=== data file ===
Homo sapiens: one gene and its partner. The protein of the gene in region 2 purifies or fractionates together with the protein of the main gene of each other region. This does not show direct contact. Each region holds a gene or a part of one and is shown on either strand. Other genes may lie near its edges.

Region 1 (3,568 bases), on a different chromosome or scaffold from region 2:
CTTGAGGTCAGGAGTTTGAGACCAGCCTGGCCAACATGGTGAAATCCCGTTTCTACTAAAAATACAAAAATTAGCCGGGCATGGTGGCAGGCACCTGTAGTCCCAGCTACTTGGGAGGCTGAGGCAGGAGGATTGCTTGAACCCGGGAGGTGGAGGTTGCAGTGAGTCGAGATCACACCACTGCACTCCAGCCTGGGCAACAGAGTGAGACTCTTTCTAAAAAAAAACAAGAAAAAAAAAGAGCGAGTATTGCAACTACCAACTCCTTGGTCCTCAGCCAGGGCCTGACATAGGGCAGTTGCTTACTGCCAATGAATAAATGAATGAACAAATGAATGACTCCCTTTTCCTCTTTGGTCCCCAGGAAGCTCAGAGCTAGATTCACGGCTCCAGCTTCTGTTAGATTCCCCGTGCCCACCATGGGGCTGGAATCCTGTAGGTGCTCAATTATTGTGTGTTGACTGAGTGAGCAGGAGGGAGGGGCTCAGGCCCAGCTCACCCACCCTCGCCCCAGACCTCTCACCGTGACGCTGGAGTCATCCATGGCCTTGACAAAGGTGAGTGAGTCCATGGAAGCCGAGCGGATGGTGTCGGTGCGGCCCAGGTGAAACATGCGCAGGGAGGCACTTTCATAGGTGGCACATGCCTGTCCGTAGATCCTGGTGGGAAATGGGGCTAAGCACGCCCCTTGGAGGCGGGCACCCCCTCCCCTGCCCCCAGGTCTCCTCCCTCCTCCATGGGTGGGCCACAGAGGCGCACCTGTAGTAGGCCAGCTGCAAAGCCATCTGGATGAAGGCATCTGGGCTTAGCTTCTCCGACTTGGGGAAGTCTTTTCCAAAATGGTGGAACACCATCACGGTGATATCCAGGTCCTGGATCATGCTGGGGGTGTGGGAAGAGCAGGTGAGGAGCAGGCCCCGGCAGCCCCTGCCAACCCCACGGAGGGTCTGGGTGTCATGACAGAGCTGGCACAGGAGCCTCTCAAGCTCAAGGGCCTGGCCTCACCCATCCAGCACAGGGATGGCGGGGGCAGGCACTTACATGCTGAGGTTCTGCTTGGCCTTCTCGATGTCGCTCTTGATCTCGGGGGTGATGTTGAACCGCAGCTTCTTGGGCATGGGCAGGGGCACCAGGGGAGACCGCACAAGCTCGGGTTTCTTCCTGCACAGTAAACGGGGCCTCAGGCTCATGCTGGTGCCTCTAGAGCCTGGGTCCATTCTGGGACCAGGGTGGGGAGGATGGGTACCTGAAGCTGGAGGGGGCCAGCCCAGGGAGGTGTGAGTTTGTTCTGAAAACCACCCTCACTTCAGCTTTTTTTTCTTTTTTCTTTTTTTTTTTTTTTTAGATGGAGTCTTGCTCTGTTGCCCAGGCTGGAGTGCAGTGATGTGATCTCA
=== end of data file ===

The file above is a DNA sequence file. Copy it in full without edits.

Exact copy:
Homo sapiens: one gene and its partner. The protein of the gene in region 2 purifies or fractionates together with the protein of the main gene of each other region. This does not show direct contact. Each region holds a gene or a part of one and is shown on either strand. Other genes may lie near its edges.

Region 1 (3,568 bases), on a different chromosome or scaffold from region 2:
CTTGAGGTCAGGAGTTTGAGACCAGCCTGGCCAACATGGTGAAATCCCGTTTCTACTAAAAATACAAAAATTAGCCGGGCATGGTGGCAGGCACCTGTAGTCCCAGCTACTTGGGAGGCTGAGGCAGGAGGATTGCTTGAACCCGGGAGGTGGAGGTTGCAGTGAGTCGAGATCACACCACTGCACTCCAGCCTGGGCAACAGAGTGAGACTCTTTCTAAAAAAAAACAAGAAAAAAAAAGAGCGAGTATTGCAACTACCAACTCCTTGGTCCTCAGCCAGGGCCTGACATAGGGCAGTTGCTTACTGCCAATGAATAAATGAATGAACAAATGAATGACTCCCTTTTCCTCTTTGGTCCCCAGGAAGCTCAGAGCTAGATTCACGGCTCCAGCTTCTGTTAGATTCCCCGTGCCCACCATGGGGCTGGAATCCTGTAGGTGCTCAATTATTGTGTGTTGACTGAGTGAGCAGGAGGGAGGGGCTCAGGCCCAGCTCACCCACCCTCGCCCCAGACCTCTCACCGTGACGCTGGAGTCATCCATGGCCTTGACAAAGGTGAGTGAGTCCATGGAAGCCGAGCGGATGGTGTCGGTGCGGCCCAGGTGAAACATGCGCAGGGAGGCACTTTCATAGGTGGCACATGCCTGTCCGTAGATCCTGGTGGGAAATGGGGCTAAGCACGCCCCTTGGAGGCGGGCACCCCCTCCCCTGCCCCCAGGTCTCCTCCCTCCTCCATGGGTGGGCCACAGAGGCGCACCTGTAGTAGGCCAGCTGCAAAGCCATCTGGATGAAGGCATCTGGGCTTAGCTTCTCCGACTTGGGGAAGTCTTTTCCAAAATGGTGGAACACCATCACGGTGATATCCAGGTCCTGGATCATGCTGGGGGTGTGGGAAGAGCAGGTGAGGAGCAGGCCCCGGCAGCCCCTGCCAACCCCACGGAGGGTCTGGGTGTCATGACAGAGCTGGCACAGGAGCCTCTCAAGCTCAAGGGCCTGGCCTCACCCATCCAGCACAGGGATGGCGGGGGCAGGCACTTACATGCTGAGGTTCTGCTTGGCCTTCTCGATGTCGCTCTTGATCTCGGGGGTGATGTTGAACCGCAGCTTCTTGGGCATGGGCAGGGGCACCAGGGGAGACCGCACAAGCTCGGGTTTCTTCCTGCACAGTAAACGGGGCCTCAGGCTCATGCTGGTGCCTCTAGAGCCTGGGTCCATTCTGGGACCAGGGTGGGGAGGATGGGTACCTGAAGCTGGAGGGGGCCAGCCCAGGGAGGTGTGAGTTTGTTCTGAAAACCACCCTCACTTCAGCTTTTTTTTCTTTTTTCTTTTTTTTTTTTTTTTAGATGGAGTCTTGCTCTGTTGCCCAGGCTGGAGTGCAGTGATGTGATCTCA